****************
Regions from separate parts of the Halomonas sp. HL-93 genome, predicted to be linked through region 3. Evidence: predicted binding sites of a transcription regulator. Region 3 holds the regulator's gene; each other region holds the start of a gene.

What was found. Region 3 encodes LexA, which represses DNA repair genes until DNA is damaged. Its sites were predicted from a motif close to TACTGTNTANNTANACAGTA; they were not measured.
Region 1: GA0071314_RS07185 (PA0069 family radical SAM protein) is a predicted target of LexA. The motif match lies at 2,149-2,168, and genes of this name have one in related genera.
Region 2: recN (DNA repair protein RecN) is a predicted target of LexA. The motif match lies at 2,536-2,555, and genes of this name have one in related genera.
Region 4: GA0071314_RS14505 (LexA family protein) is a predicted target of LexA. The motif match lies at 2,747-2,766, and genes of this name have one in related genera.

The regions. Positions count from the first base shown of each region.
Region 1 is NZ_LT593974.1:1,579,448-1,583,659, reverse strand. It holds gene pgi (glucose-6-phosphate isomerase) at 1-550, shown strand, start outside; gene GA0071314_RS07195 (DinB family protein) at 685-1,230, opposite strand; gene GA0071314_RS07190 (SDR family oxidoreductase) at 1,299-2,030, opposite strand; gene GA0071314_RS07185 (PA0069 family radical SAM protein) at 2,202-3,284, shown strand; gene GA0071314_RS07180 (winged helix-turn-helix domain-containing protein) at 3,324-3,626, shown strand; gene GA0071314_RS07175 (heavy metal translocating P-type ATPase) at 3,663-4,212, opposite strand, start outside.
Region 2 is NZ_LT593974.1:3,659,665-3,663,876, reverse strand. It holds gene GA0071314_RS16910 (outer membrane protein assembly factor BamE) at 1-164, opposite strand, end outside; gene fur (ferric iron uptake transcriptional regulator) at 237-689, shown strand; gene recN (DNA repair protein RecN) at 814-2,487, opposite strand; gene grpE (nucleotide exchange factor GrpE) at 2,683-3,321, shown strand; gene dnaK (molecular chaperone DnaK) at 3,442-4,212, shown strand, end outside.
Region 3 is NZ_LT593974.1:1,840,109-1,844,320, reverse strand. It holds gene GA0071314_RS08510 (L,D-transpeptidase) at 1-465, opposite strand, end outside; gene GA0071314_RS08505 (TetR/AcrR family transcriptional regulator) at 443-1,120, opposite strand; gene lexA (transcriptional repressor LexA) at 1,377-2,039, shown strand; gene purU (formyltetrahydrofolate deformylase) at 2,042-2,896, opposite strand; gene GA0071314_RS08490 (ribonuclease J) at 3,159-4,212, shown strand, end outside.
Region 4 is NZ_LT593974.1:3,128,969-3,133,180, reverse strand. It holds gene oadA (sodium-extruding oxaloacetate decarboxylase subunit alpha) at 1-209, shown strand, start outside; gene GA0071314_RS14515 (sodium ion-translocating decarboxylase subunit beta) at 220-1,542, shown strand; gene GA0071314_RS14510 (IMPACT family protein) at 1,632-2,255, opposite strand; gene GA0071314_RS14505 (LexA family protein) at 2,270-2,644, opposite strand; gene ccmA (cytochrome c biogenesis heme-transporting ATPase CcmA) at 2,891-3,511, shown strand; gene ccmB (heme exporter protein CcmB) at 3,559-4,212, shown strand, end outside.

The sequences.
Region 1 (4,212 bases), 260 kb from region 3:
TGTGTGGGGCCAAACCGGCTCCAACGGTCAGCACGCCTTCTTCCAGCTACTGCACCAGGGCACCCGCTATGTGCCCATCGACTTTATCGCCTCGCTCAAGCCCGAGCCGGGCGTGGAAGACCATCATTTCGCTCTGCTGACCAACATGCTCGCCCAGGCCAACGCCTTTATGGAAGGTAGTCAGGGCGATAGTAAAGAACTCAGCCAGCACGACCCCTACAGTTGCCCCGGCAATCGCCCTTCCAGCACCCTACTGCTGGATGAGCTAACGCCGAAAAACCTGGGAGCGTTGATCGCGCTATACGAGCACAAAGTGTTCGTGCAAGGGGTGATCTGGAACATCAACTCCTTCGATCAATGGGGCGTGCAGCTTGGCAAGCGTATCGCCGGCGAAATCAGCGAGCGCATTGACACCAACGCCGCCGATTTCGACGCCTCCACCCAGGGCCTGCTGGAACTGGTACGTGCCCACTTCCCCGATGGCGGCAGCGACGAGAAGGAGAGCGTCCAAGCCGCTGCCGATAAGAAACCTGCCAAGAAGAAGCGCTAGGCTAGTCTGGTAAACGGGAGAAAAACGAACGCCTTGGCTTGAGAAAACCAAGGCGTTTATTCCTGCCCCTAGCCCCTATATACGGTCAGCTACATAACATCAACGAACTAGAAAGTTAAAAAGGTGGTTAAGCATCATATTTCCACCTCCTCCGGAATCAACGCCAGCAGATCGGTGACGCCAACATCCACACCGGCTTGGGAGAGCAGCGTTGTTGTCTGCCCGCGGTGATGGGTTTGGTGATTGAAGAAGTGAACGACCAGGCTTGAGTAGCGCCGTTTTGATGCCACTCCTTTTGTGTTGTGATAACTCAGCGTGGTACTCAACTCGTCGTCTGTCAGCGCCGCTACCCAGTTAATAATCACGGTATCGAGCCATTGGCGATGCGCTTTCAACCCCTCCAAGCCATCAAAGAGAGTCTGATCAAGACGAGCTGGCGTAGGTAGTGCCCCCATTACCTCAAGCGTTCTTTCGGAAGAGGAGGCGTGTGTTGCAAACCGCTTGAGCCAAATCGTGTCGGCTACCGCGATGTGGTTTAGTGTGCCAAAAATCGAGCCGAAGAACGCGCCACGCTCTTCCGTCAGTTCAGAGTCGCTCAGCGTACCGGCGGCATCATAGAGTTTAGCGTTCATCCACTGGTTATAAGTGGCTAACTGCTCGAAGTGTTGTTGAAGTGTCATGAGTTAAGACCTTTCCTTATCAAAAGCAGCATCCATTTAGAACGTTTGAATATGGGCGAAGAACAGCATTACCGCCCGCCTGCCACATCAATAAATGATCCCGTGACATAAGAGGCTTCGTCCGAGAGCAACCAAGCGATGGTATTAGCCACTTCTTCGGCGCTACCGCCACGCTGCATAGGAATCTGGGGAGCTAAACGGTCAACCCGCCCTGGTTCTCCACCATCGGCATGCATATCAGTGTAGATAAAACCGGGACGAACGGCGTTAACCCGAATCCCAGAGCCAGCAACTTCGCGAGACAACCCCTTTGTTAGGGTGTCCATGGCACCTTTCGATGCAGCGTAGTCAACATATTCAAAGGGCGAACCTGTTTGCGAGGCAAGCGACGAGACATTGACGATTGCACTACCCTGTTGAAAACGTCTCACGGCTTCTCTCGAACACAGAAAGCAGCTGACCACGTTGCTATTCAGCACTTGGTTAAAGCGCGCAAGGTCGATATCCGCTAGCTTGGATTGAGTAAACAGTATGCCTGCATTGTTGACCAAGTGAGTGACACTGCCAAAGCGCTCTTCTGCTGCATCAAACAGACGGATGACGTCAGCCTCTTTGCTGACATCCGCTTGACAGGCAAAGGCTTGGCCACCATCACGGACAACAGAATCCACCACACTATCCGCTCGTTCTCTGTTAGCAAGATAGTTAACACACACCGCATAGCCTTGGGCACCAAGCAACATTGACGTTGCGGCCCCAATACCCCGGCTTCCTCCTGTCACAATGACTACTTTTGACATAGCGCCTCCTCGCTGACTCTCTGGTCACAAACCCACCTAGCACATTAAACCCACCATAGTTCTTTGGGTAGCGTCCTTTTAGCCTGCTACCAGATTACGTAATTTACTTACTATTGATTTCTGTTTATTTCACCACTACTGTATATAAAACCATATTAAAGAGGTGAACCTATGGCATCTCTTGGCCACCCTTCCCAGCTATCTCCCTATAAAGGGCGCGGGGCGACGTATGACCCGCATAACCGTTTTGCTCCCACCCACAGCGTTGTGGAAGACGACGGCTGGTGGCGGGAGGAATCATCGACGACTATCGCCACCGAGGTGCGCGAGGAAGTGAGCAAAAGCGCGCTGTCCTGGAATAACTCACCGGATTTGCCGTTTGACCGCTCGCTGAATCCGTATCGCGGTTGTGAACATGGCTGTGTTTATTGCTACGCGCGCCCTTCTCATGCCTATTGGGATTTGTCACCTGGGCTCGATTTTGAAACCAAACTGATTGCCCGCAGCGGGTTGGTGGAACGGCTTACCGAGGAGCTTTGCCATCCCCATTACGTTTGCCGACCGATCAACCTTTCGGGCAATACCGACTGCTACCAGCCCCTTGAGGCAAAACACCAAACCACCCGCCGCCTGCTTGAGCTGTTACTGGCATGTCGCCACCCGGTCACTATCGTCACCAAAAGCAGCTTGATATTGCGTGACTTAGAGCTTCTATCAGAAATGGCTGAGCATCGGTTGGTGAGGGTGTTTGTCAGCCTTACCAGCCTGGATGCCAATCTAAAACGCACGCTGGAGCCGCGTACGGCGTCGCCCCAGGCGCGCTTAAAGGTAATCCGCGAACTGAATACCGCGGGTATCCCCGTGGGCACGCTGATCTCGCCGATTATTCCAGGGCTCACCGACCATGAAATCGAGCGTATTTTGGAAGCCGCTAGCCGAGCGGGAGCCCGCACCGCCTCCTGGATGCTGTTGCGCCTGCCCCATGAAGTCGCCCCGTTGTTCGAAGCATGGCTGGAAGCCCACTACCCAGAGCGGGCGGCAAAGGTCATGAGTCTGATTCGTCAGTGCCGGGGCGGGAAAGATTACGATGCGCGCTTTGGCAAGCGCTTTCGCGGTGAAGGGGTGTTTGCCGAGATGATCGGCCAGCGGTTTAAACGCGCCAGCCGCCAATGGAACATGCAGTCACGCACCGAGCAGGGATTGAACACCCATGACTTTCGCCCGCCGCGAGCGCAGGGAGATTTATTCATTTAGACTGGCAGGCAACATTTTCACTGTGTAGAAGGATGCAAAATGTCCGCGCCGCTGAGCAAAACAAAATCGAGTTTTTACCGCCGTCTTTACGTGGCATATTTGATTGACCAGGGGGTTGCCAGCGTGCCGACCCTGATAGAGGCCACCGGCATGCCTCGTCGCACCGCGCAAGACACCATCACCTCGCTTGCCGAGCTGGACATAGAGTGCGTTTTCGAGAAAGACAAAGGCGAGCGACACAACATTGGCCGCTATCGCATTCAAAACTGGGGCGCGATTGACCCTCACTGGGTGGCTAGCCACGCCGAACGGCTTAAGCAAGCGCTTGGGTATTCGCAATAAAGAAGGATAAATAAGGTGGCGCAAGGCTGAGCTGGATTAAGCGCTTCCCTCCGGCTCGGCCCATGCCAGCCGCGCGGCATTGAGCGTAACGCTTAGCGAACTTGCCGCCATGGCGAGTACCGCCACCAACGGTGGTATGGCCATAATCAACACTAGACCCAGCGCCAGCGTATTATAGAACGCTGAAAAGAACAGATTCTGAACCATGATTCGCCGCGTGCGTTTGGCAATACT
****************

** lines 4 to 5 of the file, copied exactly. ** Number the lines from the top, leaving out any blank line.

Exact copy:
Region 2: recN (DNA repair protein RecN) is a predicted target of LexA. The motif match lies at 2,536-2,555, and genes of this name have one in related genera.
Region 4: GA0071314_RS14505 (LexA family protein) is a predicted target of LexA. The motif match lies at 2,747-2,766, and genes of this name have one in related genera.